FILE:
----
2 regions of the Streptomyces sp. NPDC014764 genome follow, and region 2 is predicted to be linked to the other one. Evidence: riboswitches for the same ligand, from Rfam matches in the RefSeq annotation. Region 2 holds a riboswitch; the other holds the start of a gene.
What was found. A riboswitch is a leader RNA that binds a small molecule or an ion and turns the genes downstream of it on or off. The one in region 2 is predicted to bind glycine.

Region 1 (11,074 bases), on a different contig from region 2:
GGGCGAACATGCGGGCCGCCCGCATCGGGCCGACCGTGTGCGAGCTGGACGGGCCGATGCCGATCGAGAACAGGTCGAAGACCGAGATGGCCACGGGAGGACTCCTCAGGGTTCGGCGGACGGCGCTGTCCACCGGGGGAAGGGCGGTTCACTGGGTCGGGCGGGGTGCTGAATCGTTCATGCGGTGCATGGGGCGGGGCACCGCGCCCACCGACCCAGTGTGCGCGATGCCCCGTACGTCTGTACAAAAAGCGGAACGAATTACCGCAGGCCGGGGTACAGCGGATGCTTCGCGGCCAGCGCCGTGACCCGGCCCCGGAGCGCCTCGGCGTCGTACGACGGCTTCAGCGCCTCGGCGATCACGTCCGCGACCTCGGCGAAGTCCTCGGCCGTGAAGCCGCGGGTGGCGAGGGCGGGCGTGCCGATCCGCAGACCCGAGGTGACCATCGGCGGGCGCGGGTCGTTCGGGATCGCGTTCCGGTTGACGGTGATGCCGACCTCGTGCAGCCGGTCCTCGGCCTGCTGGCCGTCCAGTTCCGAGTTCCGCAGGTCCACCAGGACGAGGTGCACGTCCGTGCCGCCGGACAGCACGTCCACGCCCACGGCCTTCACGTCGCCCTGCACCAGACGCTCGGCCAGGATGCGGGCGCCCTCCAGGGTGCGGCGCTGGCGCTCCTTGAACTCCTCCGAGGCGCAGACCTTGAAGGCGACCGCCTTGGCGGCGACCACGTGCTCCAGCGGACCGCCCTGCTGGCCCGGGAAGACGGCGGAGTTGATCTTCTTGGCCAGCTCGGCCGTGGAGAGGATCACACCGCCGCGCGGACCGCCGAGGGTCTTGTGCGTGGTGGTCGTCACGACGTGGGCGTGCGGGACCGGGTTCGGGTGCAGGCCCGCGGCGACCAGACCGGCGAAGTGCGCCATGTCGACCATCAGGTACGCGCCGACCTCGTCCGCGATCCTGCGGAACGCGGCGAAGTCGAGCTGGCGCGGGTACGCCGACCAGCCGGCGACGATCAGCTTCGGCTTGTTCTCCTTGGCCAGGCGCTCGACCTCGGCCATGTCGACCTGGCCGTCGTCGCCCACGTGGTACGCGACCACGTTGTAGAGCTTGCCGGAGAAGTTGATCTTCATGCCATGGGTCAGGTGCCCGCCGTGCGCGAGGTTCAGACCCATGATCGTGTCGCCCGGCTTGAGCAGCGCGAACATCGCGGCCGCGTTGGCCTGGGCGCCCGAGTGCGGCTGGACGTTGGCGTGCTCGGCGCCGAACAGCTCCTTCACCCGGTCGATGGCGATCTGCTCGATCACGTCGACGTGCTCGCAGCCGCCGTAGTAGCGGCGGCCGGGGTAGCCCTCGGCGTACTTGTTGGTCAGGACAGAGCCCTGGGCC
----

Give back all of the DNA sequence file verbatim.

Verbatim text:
2 regions of the Streptomyces sp. NPDC014764 genome follow, and region 2 is predicted to be linked to the other one. Evidence: riboswitches for the same ligand, from Rfam matches in the RefSeq annotation. Region 2 holds a riboswitch; the other holds the start of a gene.
What was found. A riboswitch is a leader RNA that binds a small molecule or an ion and turns the genes downstream of it on or off. The one in region 2 is predicted to bind glycine.

Region 1 (11,074 bases), on a different contig from region 2:
GGGCGAACATGCGGGCCGCCCGCATCGGGCCGACCGTGTGCGAGCTGGACGGGCCGATGCCGATCGAGAACAGGTCGAAGACCGAGATGGCCACGGGAGGACTCCTCAGGGTTCGGCGGACGGCGCTGTCCACCGGGGGAAGGGCGGTTCACTGGGTCGGGCGGGGTGCTGAATCGTTCATGCGGTGCATGGGGCGGGGCACCGCGCCCACCGACCCAGTGTGCGCGATGCCCCGTACGTCTGTACAAAAAGCGGAACGAATTACCGCAGGCCGGGGTACAGCGGATGCTTCGCGGCCAGCGCCGTGACCCGGCCCCGGAGCGCCTCGGCGTCGTACGACGGCTTCAGCGCCTCGGCGATCACGTCCGCGACCTCGGCGAAGTCCTCGGCCGTGAAGCCGCGGGTGGCGAGGGCGGGCGTGCCGATCCGCAGACCCGAGGTGACCATCGGCGGGCGCGGGTCGTTCGGGATCGCGTTCCGGTTGACGGTGATGCCGACCTCGTGCAGCCGGTCCTCGGCCTGCTGGCCGTCCAGTTCCGAGTTCCGCAGGTCCACCAGGACGAGGTGCACGTCCGTGCCGCCGGACAGCACGTCCACGCCCACGGCCTTCACGTCGCCCTGCACCAGACGCTCGGCCAGGATGCGGGCGCCCTCCAGGGTGCGGCGCTGGCGCTCCTTGAACTCCTCCGAGGCGCAGACCTTGAAGGCGACCGCCTTGGCGGCGACCACGTGCTCCAGCGGACCGCCCTGCTGGCCCGGGAAGACGGCGGAGTTGATCTTCTTGGCCAGCTCGGCCGTGGAGAGGATCACACCGCCGCGCGGACCGCCGAGGGTCTTGTGCGTGGTGGTCGTCACGACGTGGGCGTGCGGGACCGGGTTCGGGTGCAGGCCCGCGGCGACCAGACCGGCGAAGTGCGCCATGTCGACCATCAGGTACGCGCCGACCTCGTCCGCGATCCTGCGGAACGCGGCGAAGTCGAGCTGGCGCGGGTACGCCGACCAGCCGGCGACGATCAGCTTCGGCTTGTTCTCCTTGGCCAGGCGCTCGACCTCGGCCATGTCGACCTGGCCGTCGTCGCCCACGTGGTACGCGACCACGTTGTAGAGCTTGCCGGAGAAGTTGATCTTCATGCCATGGGTCAGGTGCCCGCCGTGCGCGAGGTTCAGACCCATGATCGTGTCGCCCGGCTTGAGCAGCGCGAACATCGCGGCCGCGTTGGCCTGGGCGCCCGAGTGCGGCTGGACGTTGGCGTGCTCGGCGCCGAACAGCTCCTTCACCCGGTCGATGGCGATCTGCTCGATCACGTCGACGTGCTCGCAGCCGCCGTAGTAGCGGCGGCCGGGGTAGCCCTCGGCGTACTTGTTGGTCAGGACAGAGCCCTGGGCC